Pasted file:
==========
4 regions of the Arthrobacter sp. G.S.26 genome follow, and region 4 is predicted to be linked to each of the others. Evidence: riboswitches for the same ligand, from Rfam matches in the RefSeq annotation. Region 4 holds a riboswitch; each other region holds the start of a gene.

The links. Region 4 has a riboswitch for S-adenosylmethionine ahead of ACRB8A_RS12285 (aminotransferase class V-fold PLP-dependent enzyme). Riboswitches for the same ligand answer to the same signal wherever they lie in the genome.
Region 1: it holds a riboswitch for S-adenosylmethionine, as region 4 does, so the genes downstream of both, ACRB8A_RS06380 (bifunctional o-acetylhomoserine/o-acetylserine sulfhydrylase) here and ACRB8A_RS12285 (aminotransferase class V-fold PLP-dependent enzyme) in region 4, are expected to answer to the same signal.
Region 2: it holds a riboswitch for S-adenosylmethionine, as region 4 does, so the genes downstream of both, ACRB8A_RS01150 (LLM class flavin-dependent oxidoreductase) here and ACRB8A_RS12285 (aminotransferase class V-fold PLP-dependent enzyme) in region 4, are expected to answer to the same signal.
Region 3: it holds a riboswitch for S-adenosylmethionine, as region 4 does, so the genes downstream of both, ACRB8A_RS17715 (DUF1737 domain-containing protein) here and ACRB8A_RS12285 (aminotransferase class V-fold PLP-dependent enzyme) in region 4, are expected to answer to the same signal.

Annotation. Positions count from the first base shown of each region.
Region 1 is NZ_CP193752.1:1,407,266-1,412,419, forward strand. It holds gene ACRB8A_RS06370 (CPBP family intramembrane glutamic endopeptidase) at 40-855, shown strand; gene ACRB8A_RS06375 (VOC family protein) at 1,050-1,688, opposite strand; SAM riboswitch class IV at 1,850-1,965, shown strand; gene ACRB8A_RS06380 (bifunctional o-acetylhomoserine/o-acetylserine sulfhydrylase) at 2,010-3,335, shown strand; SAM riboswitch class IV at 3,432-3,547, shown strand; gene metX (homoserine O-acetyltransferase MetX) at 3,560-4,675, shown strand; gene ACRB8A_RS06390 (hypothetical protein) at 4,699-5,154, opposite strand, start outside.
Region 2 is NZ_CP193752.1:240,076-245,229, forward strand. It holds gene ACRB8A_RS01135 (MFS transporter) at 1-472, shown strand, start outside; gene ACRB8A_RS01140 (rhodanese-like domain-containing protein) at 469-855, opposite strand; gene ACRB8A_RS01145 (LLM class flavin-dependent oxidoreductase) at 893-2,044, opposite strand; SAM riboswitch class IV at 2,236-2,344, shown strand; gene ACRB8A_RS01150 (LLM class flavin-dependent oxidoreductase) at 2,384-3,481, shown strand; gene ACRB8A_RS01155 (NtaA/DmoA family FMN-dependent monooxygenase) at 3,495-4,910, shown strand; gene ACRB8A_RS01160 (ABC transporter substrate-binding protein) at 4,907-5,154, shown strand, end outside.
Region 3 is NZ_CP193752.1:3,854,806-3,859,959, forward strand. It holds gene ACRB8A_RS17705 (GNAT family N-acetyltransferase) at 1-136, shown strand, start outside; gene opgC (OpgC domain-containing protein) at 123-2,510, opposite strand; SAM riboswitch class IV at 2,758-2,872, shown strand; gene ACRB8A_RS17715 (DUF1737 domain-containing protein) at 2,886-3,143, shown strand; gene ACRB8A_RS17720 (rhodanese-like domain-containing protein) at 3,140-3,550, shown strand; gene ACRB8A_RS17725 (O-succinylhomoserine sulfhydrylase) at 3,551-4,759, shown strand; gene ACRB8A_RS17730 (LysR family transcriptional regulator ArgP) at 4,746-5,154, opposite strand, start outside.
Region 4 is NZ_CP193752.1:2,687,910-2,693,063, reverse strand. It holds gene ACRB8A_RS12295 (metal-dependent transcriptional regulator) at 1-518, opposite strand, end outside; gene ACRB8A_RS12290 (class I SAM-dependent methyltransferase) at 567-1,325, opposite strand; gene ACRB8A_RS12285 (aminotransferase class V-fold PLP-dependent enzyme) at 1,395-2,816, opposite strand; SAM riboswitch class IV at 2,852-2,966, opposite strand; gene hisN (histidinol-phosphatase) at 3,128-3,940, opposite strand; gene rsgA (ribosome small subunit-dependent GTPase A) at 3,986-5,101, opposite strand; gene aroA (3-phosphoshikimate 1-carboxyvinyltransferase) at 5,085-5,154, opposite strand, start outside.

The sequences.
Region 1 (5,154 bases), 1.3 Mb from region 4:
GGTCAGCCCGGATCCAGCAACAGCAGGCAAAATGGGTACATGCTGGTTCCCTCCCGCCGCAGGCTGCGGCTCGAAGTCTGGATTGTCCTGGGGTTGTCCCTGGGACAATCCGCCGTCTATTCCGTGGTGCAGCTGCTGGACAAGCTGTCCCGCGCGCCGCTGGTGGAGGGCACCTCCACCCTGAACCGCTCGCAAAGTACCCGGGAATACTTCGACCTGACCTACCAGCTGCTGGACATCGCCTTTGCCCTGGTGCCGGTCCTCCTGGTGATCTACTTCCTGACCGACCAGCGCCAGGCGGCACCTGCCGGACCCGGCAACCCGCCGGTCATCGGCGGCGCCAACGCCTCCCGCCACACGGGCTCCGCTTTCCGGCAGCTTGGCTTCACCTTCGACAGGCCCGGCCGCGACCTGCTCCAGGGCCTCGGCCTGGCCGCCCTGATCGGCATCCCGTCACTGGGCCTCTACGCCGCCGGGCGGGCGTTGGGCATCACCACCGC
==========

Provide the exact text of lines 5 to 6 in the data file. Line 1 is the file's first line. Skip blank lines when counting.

Region 3: it holds a riboswitch for S-adenosylmethionine, as region 4 does, so the genes downstream of both, ACRB8A_RS17715 (DUF1737 domain-containing protein) here and ACRB8A_RS12285 (aminotransferase class V-fold PLP-dependent enzyme) in region 4, are expected to answer to the same signal.

Annotation. Positions count from the first base shown of each region.